I think injecting myself into the technical field with an underlying gender bias, without parents who were even remotely involved in the tech field, and without as extensive as a background as many of my college peers were really intimidating factors, but it’s a field that, if it weren’t for the intimidation, I’ve come to admire and enjoy. I was on the brink of just forgoing computer science because of rejections (from my compiler…oh and companies) and people that focus more on how I look than my skills, but I have to remind myself that I’ve come a long way from knowing absolutely zilch about programming before college to an amount (+initiative) that allowed me to land an internship with an amazing corporation. I guess all in all, my life has had its struggles (most left unsaid here), but I have realized that many don’t, unfortunately, have the chances I have had, from encountering awesome people to receiving rare opportunities.  I’m still in the process of overcoming the hump, but through self-discovering how I learn best, reconnecting with my family often, starting CS projects, and trusting and finding friends who are willing to accompany my academic adventure have all kept me going.

Ideal Job:
My ideal job would be traveling the world as a researcher (whether that’s in medicine, computer science, or a mix of both), fieldwork, and recording my journey and interaction with others (create films essentially).

In 10 years, realistically, I hope I’m on my way to getting a doctoral degree or graduated with a masters researching a topic I really care about. The topic, I’m currently uncertain on. One route is applying AI/ML to education – personalizing education for all types of kids instead of the mass production system we have going on now. I’m hoping to strongly utilize my computer science background for environmental health research (analyzing patterns of epidemics, effects of environment). With that, I would like to get involved in policy work because I believe that many things intertwine: health, politics, environment, etc. Whatever route I go down, I think I would like to dip my toes in policy work. I’m not completely set on these plans because there will be so many unpredictable events that will occur in a span of 10 years and my life could be twisted in ways I never expected. The thing I can definitely tell you is that I’ll be ready to embrace it all.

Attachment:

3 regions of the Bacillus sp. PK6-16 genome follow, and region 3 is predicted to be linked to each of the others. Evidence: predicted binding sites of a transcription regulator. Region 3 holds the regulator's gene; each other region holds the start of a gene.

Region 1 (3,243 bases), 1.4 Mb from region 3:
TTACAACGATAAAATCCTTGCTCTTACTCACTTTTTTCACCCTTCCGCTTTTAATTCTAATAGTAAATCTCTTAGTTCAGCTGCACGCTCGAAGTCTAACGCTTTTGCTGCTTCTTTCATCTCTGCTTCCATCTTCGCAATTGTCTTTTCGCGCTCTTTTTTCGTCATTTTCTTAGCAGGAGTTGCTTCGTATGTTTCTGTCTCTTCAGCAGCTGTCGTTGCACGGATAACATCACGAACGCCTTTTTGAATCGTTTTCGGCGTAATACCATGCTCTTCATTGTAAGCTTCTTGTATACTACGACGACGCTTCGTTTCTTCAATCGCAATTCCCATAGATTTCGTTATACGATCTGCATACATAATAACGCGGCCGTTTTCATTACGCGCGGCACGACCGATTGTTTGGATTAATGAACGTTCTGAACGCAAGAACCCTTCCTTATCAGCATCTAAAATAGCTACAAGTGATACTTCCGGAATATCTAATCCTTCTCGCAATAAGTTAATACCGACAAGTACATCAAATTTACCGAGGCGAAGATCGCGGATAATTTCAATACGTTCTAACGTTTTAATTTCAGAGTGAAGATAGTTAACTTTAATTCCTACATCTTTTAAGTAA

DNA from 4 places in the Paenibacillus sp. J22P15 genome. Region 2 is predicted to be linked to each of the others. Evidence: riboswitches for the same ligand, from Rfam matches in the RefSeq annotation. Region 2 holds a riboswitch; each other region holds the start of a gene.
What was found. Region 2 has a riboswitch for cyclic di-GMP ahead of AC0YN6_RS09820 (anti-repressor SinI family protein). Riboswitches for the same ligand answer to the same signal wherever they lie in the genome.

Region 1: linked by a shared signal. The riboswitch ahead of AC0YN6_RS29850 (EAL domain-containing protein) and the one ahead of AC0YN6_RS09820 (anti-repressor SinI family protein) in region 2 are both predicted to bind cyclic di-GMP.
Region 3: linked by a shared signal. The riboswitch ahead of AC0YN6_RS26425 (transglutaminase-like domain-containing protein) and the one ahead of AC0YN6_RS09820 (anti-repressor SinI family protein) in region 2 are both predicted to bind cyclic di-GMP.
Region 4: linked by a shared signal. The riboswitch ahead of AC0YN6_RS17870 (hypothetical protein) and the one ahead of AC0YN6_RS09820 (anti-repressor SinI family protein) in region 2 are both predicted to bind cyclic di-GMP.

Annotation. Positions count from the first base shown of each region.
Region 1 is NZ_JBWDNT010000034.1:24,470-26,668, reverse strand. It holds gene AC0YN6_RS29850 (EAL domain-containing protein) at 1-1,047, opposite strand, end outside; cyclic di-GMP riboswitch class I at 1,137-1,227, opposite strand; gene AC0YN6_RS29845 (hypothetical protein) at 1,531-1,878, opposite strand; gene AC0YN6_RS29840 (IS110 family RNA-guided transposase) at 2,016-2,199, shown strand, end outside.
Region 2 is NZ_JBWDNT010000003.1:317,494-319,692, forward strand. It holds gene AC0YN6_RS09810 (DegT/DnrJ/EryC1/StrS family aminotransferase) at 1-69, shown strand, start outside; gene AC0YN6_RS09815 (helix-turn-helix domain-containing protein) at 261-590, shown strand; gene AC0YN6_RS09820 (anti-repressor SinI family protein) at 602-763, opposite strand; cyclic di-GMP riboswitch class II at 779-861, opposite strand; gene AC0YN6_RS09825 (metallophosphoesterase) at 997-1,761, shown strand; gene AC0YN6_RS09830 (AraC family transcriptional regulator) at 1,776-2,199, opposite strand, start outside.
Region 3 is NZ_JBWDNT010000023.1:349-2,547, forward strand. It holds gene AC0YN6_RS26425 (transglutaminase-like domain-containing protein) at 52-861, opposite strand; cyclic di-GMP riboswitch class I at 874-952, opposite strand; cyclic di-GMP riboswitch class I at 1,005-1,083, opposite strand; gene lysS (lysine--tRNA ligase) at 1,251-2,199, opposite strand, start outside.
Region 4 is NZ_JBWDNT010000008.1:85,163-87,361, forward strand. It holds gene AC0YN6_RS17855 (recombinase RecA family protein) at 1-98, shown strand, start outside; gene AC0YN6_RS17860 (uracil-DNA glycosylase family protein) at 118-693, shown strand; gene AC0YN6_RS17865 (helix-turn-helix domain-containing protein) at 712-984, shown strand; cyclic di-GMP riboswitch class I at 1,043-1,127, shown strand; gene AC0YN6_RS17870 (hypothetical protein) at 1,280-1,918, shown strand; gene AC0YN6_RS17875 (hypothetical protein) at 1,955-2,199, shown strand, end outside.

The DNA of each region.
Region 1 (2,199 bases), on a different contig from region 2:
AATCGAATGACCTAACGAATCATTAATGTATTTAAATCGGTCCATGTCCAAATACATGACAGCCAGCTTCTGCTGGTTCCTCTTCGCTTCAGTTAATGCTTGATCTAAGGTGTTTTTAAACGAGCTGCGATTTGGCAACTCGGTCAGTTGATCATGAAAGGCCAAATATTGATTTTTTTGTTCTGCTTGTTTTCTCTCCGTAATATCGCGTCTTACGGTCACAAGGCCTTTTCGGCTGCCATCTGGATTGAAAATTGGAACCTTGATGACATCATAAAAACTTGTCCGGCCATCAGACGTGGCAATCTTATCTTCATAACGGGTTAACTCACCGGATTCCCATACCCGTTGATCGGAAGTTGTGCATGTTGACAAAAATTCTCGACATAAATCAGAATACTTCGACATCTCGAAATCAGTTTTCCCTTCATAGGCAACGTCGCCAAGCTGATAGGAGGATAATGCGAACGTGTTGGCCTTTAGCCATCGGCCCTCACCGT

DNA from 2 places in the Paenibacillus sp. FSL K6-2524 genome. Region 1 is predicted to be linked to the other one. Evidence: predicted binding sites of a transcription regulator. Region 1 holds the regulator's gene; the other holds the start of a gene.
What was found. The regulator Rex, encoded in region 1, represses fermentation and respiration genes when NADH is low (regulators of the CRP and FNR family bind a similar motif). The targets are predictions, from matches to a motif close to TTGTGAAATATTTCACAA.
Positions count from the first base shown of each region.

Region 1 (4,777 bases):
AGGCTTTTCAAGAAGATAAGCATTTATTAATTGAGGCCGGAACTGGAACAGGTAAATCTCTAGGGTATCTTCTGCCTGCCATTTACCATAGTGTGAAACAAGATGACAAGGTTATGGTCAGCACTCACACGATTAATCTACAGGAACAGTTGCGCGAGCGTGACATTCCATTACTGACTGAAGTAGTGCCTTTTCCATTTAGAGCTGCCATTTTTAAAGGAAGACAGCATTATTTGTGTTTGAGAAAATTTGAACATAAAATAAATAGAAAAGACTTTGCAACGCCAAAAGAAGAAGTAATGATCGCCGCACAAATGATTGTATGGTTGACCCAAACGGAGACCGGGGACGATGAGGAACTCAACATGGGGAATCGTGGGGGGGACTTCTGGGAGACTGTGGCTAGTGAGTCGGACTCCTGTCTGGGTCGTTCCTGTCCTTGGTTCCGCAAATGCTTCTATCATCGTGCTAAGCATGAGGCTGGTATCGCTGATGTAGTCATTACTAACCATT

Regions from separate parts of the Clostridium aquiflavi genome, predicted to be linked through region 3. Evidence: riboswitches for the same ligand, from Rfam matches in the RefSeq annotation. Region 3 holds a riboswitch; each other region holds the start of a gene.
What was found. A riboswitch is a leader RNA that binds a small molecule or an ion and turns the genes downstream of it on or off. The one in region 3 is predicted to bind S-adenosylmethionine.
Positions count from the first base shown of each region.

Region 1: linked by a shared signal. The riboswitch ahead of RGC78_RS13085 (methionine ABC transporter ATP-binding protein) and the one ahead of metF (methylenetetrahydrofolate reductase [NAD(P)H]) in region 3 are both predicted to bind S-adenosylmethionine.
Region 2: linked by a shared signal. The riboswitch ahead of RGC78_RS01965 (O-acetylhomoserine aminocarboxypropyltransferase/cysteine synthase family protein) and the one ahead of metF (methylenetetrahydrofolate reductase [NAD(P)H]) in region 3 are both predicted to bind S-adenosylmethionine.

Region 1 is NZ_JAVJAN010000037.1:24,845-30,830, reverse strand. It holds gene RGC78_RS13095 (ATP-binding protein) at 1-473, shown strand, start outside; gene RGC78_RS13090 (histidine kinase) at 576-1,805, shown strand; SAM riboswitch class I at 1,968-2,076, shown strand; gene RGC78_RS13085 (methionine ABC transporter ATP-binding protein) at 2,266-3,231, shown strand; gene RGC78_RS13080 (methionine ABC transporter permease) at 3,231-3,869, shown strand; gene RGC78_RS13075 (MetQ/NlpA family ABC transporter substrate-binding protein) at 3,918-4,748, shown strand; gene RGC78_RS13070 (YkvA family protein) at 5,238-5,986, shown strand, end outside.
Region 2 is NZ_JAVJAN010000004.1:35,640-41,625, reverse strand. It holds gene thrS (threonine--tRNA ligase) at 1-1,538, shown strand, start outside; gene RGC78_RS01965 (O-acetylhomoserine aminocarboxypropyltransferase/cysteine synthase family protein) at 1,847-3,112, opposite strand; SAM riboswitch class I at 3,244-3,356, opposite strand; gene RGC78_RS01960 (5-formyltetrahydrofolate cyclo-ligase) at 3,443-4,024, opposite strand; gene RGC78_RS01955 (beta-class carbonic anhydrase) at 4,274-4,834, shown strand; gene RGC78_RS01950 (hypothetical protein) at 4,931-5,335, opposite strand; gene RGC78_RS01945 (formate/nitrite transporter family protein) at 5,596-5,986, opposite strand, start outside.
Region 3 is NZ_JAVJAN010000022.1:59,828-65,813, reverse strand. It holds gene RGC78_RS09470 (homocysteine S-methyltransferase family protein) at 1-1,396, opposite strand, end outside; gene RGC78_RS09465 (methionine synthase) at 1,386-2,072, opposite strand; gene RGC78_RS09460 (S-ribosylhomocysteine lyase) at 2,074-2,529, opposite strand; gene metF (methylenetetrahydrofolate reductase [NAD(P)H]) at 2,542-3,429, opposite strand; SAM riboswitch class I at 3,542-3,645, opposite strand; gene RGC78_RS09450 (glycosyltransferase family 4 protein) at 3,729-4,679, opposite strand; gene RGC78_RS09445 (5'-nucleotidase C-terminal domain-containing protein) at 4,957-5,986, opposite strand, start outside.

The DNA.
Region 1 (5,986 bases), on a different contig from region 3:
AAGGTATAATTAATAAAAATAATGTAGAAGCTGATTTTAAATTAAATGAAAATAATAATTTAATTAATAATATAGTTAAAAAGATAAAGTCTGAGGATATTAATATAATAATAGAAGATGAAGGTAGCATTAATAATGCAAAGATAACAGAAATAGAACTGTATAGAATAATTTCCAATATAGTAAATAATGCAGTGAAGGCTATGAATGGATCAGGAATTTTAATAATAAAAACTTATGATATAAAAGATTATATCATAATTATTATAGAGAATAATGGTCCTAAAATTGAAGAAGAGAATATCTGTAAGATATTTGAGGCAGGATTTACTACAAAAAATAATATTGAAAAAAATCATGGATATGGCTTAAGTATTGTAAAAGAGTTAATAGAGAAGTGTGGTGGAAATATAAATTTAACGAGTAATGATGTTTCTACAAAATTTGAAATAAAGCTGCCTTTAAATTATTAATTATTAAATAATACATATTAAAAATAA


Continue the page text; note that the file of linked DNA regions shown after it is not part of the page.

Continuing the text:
Anyways, 10 years is such a long time…I don’t even know what I’m eating for tomorrow or exactly what I’ll be concentrating in (declaring this year). Mostly, I’m looking towards self-improvement and I hope to have learned how to “better adult” in 10 years.

What knowledge would you impart to women in order for them to REIGN their lives?
As Nike puts it, just do it. Seriously, don’t be afraid to take that little risk each day and get out of your comfort zone to reach toward your goals. Don’t be afraid to question society, yourself, authority, etc. Then, once you’ve taken control of a situation or made a choice/action, don’t regret your decisions: they help you along the way (success or self-improvement), no matter the outcome.

Most importantly, stay healthy and don’t isolate yourself! Staying healthy means you’ll have more energy to reign your own life. Also, If you ever think you’re alone, you’re not! Please don’t be afraid to reach out to those around you whether it’s for help, advice, or connections. People are what will help you face any challenge (technical or life).